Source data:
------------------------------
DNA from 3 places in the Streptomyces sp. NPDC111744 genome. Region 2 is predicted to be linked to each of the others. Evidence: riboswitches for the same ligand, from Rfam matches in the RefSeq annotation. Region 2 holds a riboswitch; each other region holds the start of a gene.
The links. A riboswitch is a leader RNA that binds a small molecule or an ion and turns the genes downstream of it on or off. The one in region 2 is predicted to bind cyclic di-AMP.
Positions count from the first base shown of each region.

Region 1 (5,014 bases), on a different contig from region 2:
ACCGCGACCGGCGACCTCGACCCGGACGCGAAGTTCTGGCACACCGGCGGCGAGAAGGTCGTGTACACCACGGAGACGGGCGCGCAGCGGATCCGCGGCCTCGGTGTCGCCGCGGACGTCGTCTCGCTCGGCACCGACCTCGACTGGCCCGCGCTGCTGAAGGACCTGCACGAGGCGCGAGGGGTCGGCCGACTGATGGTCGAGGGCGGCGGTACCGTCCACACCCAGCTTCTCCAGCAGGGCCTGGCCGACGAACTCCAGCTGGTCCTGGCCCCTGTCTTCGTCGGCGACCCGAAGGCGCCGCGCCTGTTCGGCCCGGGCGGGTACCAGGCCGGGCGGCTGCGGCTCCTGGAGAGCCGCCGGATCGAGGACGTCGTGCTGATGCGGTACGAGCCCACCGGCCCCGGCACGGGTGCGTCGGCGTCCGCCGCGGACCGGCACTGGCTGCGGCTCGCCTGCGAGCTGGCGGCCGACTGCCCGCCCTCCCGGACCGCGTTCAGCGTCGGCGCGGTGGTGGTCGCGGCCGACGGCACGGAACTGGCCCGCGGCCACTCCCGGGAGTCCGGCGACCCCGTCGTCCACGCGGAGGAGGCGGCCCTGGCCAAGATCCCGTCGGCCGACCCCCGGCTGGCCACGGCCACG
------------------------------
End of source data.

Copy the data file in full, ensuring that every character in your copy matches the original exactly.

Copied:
DNA from 3 places in the Streptomyces sp. NPDC111744 genome. Region 2 is predicted to be linked to each of the others. Evidence: riboswitches for the same ligand, from Rfam matches in the RefSeq annotation. Region 2 holds a riboswitch; each other region holds the start of a gene.
The links. A riboswitch is a leader RNA that binds a small molecule or an ion and turns the genes downstream of it on or off. The one in region 2 is predicted to bind cyclic di-AMP.
Positions count from the first base shown of each region.

Region 1 (5,014 bases), on a different contig from region 2:
ACCGCGACCGGCGACCTCGACCCGGACGCGAAGTTCTGGCACACCGGCGGCGAGAAGGTCGTGTACACCACGGAGACGGGCGCGCAGCGGATCCGCGGCCTCGGTGTCGCCGCGGACGTCGTCTCGCTCGGCACCGACCTCGACTGGCCCGCGCTGCTGAAGGACCTGCACGAGGCGCGAGGGGTCGGCCGACTGATGGTCGAGGGCGGCGGTACCGTCCACACCCAGCTTCTCCAGCAGGGCCTGGCCGACGAACTCCAGCTGGTCCTGGCCCCTGTCTTCGTCGGCGACCCGAAGGCGCCGCGCCTGTTCGGCCCGGGCGGGTACCAGGCCGGGCGGCTGCGGCTCCTGGAGAGCCGCCGGATCGAGGACGTCGTGCTGATGCGGTACGAGCCCACCGGCCCCGGCACGGGTGCGTCGGCGTCCGCCGCGGACCGGCACTGGCTGCGGCTCGCCTGCGAGCTGGCGGCCGACTGCCCGCCCTCCCGGACCGCGTTCAGCGTCGGCGCGGTGGTGGTCGCGGCCGACGGCACGGAACTGGCCCGCGGCCACTCCCGGGAGTCCGGCGACCCCGTCGTCCACGCGGAGGAGGCGGCCCTGGCCAAGATCCCGTCGGCCGACCCCCGGCTGGCCACGGCCACG